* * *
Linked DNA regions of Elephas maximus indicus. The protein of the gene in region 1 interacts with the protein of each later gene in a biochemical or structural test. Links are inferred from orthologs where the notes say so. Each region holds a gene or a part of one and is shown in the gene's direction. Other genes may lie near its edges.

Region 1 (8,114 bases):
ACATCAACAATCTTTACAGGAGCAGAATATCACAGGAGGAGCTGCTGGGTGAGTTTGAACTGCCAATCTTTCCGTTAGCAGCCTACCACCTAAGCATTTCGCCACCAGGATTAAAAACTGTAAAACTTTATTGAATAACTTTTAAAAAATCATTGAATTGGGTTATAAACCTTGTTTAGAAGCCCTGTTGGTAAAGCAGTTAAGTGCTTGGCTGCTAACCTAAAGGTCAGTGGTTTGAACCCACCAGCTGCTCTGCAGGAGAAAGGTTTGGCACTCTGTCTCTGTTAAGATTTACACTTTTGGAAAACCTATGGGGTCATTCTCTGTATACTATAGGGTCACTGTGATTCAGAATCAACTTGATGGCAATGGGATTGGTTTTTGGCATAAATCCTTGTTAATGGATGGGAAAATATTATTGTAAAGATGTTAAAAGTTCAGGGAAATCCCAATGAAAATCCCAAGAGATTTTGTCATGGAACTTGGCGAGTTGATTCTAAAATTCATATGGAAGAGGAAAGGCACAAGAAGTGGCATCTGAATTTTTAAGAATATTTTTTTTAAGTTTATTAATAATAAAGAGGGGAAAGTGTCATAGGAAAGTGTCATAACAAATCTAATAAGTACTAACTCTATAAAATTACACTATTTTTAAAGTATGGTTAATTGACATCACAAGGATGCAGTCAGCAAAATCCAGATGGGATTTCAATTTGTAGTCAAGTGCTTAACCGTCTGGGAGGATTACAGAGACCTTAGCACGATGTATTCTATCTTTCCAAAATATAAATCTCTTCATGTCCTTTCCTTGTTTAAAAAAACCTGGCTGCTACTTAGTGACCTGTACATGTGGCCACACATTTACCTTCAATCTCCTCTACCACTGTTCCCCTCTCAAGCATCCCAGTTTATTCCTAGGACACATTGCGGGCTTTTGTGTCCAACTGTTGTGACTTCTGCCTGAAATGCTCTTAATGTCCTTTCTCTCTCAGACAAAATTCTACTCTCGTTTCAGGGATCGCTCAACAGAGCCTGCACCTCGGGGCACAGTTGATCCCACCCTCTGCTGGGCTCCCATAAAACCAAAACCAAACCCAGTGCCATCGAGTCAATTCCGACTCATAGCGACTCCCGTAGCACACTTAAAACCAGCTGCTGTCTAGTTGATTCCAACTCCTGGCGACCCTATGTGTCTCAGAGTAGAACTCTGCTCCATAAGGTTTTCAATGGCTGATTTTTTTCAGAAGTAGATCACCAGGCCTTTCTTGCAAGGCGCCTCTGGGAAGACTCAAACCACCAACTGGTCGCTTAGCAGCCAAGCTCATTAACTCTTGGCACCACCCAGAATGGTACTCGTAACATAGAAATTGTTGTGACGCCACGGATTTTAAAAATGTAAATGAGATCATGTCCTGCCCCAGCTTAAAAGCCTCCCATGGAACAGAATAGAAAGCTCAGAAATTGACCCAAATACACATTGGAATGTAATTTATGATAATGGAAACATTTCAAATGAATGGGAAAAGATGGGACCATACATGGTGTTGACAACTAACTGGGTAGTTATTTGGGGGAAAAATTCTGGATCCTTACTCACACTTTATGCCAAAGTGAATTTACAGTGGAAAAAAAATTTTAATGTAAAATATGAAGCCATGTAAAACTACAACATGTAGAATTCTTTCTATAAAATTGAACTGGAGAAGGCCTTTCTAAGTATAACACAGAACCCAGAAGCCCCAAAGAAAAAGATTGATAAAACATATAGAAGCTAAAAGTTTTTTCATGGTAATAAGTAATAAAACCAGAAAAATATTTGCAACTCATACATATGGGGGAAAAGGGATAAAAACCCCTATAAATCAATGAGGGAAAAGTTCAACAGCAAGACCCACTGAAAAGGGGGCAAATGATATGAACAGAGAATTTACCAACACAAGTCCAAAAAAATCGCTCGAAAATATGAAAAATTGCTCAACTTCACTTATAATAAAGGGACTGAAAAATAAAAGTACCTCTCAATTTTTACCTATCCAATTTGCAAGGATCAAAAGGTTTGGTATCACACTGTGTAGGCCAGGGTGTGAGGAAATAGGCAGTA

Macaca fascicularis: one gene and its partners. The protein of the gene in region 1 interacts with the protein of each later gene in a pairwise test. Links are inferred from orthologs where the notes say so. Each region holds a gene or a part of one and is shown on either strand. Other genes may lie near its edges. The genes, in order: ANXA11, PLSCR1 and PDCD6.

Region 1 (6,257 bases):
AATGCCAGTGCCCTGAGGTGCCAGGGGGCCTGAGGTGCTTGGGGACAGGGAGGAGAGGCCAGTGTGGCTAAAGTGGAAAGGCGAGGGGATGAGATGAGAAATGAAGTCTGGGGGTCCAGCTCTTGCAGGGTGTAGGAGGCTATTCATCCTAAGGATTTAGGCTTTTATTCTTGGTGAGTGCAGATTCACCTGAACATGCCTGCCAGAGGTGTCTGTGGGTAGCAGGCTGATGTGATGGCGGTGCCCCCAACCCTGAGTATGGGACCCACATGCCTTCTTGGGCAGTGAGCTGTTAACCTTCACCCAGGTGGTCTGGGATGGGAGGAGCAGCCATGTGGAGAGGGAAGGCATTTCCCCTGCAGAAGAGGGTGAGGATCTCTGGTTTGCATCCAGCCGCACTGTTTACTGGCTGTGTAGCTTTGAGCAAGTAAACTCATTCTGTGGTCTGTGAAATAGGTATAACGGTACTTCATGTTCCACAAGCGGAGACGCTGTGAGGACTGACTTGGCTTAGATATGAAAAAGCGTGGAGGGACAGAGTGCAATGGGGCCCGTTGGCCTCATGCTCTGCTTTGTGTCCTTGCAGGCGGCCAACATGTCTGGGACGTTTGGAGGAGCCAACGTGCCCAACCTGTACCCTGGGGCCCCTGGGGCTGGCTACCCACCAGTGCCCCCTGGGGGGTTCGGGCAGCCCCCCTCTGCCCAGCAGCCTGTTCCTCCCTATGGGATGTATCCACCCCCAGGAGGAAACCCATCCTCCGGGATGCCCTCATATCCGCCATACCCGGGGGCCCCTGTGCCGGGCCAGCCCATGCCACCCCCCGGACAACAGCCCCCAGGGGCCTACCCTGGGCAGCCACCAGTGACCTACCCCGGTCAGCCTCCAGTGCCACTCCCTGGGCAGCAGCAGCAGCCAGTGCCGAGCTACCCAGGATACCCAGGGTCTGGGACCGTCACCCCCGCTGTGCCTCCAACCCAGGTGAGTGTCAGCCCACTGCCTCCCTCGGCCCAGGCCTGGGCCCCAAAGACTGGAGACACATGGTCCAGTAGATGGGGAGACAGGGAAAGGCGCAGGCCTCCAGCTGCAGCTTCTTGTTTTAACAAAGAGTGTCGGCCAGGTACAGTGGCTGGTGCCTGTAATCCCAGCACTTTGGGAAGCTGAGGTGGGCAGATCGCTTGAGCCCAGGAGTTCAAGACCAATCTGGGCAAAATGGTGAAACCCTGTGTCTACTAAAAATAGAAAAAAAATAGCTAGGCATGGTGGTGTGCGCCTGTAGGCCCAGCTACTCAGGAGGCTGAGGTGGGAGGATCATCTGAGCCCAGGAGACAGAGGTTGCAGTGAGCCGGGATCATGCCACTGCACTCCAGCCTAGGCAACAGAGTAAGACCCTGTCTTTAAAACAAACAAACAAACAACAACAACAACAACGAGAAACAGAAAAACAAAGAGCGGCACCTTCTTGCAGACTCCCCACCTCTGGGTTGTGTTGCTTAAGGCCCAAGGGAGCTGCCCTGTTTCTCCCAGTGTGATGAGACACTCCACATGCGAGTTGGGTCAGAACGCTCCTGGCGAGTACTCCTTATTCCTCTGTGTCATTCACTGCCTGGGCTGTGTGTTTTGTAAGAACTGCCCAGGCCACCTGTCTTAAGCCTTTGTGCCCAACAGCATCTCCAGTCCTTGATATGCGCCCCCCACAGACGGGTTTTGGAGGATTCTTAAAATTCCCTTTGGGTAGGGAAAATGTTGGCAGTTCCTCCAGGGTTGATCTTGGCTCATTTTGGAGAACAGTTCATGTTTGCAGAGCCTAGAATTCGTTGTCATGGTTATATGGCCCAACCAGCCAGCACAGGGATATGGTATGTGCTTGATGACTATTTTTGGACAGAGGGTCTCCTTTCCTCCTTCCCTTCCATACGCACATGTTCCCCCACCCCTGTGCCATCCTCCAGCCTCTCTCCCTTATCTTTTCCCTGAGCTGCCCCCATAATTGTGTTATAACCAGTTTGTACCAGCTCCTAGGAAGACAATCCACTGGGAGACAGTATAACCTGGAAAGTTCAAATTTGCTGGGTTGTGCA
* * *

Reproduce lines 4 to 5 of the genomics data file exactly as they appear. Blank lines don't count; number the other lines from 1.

Macaca fascicularis: one gene and its partners. The protein of the gene in region 1 interacts with the protein of each later gene in a pairwise test. Links are inferred from orthologs where the notes say so. Each region holds a gene or a part of one and is shown on either strand. Other genes may lie near its edges. The genes, in order: ANXA11, PLSCR1 and PDCD6.

Region 1 (6,257 bases):